Asking these simple but important questions will help you determine what contractor is the best fit for you. For the project we completed this week, the customer asked some of these questions, and she was impressed by how confident we answered them. During the visit, one competing contractor looked at the 20 ft ceiling great room, looked back at the customer in puzzlement, and then said, ‘I’ll have to bring my buddy to help.’ It immediately disqualified him for the job, as the customer herself mentioned to us once we were almost done with the project.
Professionalism and experience are of the essence in any project, especially for interior painting projects comprising multiple rooms. This leads us to our last point of this article: the actual estimate.
Value a Detailed Quote Over a Quick Number
The rundown of how we calculate pricing is a story for another post–we promise it’ll come sooner rather than later. But the essence of this last point is crucial when hiring somebody. Contractors tend to be overconfident about their abilities to quote a job from a simple look, giving the customer as little information for the project as possible.
Think about this: when you go to a restaurant, do you like the bill to break down the cost of everything you and your companions consume or do you prefer a bill with the final cost only? We can dare to say that most people like knowing what they are paying for, especially when they eat out with a group of friends and everybody needs to know how much each ordered in order to pay their fair part.
It works similarly in the painting industry. People love having control of what they are paying for in a service. Most customers will have done their research by the time the contractor gets there.
On one occasion, we encountered a customer who had a trusted painter for years, but the person was now busier and couldn’t take on more jobs. She wanted to get it completed as soon as possible, so she decided to take a few bids before deciding who to hire for the project. When we visited her place, she looked puzzled at the fact that we were going room by room, taking measurements and notes, and quoting her based on each space. She asked why we broke down the estimate this way, since her previous painter could tell her the total right away without having to take so many measurements and notes.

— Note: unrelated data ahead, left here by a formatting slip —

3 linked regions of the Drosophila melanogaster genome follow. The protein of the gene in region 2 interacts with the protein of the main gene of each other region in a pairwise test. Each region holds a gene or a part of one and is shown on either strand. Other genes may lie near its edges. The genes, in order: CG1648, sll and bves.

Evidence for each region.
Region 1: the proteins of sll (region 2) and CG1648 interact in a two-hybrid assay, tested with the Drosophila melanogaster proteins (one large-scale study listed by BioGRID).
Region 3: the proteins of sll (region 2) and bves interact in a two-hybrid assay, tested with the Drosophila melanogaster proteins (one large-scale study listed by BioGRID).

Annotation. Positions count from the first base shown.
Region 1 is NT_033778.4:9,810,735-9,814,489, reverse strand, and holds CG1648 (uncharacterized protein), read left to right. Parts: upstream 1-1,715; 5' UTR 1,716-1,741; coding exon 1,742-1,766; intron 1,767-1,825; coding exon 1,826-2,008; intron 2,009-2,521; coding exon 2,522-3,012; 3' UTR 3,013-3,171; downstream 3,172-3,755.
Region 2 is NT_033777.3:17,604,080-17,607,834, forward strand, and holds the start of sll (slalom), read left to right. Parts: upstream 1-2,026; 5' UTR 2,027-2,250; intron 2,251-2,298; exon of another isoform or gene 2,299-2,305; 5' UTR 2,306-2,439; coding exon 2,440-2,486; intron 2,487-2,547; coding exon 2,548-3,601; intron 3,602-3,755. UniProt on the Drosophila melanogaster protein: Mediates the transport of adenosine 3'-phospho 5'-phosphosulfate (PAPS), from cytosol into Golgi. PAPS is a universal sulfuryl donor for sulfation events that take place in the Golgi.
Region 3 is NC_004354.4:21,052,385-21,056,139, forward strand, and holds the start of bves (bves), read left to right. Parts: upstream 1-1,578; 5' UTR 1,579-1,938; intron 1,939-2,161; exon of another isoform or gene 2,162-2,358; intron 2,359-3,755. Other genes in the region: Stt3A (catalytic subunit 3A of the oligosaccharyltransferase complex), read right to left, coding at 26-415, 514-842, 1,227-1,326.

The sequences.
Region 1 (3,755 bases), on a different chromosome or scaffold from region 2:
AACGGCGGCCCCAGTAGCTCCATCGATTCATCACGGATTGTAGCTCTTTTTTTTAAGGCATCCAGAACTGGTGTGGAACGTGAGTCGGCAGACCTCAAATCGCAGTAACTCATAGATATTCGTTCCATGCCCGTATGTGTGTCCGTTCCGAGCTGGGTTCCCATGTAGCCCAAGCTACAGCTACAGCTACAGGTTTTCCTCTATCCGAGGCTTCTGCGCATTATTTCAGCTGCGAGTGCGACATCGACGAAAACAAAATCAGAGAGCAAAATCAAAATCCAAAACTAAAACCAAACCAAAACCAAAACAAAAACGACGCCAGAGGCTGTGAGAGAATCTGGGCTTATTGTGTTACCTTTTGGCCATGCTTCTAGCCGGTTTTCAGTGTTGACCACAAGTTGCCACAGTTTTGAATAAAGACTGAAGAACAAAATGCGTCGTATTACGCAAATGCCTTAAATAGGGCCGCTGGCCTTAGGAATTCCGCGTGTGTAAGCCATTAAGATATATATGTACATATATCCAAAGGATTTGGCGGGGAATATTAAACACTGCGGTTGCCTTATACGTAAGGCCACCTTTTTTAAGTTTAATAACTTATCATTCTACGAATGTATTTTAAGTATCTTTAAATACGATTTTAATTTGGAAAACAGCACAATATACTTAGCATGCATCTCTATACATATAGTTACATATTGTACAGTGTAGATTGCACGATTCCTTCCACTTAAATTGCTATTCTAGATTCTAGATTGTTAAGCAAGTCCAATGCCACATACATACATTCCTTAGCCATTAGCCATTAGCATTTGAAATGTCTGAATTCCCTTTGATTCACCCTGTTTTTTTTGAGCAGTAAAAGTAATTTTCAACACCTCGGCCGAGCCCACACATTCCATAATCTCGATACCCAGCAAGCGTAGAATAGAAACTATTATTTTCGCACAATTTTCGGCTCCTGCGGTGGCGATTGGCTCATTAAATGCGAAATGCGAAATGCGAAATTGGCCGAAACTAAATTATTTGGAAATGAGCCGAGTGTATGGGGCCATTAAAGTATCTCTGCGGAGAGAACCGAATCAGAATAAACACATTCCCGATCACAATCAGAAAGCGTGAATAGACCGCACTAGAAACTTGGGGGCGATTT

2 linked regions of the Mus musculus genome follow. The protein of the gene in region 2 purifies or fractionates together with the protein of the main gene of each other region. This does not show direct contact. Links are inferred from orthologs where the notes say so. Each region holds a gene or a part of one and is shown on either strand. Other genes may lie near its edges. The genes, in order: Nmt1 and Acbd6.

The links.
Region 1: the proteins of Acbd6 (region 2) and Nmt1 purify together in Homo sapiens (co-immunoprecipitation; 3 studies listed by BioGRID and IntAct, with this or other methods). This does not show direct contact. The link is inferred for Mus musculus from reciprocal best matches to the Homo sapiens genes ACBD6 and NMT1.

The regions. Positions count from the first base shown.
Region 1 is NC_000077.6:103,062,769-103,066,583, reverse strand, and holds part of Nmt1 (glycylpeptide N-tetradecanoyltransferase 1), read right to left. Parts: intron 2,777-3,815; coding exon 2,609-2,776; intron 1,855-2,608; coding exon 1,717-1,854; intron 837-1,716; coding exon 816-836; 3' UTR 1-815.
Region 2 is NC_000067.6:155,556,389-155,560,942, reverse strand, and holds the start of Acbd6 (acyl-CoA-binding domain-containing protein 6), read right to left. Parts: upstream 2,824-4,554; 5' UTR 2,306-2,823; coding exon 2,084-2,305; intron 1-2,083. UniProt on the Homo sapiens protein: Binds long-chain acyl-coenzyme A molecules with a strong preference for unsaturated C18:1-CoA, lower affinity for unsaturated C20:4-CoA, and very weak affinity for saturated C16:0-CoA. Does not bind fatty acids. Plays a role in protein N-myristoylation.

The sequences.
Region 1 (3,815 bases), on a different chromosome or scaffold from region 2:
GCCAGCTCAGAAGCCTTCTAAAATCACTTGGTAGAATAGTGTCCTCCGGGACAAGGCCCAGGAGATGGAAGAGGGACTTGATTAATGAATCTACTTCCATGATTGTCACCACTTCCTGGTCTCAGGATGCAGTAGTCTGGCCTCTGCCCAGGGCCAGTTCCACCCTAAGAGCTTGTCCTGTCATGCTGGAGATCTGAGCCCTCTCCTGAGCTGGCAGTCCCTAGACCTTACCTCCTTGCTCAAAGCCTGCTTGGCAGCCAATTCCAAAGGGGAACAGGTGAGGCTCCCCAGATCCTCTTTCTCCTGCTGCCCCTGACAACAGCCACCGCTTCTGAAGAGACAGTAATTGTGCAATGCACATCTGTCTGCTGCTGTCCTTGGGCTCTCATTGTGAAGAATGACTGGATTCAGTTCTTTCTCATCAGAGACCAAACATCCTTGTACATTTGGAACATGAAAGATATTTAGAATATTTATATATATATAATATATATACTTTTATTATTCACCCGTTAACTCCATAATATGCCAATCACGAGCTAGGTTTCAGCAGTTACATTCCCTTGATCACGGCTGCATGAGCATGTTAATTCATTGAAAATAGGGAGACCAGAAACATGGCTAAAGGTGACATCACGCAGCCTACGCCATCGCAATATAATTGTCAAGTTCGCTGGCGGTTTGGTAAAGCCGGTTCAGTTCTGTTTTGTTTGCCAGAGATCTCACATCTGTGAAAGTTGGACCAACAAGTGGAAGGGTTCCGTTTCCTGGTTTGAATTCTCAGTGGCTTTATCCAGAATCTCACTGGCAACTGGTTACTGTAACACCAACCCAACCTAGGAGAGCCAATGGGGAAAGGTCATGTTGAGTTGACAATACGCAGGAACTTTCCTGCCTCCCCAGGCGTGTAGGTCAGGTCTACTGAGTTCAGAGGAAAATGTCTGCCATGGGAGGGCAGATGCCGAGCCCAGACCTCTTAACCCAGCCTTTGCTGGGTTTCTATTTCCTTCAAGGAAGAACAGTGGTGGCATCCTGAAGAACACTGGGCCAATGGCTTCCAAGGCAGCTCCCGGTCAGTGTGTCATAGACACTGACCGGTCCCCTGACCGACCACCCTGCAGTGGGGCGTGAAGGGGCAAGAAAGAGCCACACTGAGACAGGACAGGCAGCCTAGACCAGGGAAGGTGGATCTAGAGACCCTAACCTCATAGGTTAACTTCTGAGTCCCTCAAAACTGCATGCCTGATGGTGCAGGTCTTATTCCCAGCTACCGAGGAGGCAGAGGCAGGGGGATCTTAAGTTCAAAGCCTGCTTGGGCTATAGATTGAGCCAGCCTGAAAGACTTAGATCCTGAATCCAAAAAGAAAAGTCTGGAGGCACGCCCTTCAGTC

We mentioned how much easier it was to work with an estimate she had full control over. She knew exactly how much she was being charged per room and what exact work was being done in the space. We left the estimate and got a call from her 2 days later. She was thankful that we had broken down the estimate this way. Though the original work was quoted at almost $7,000 and she had a budget of up to $5,000, she could now decide what areas she could prioritize that could help her get to the number she had in mind.
She was so impressed by the professionalism and detail in the quote, she immediately decided to hire us without considering 4 other bids she had received that same week.
A detailed quote reflects the commitment a company has with the customer in being transparent with its pricing and the scope of work. Vagueness to understand the scope of work and the reason behind the contractor’s pricing leads to problems at the time of working with the customer.
Take your time to review those estimates that seem lengthy and burdensome. Don’t just scroll to the bottom of the estimate to see if the price is within the range you were expecting. Just as you wouldn’t sign a document without at least skimming through it, don’t commit to working with a painter who will make the project more difficult to accomplish than if leaving the project unpainted.
Hiring somebody means building a relationship with them. You want to make sure the painters you contract excel at all facets of the jobs. Hopefully, they’ll become your day one contractors at the time of considering another project or recommending the business to family and friends.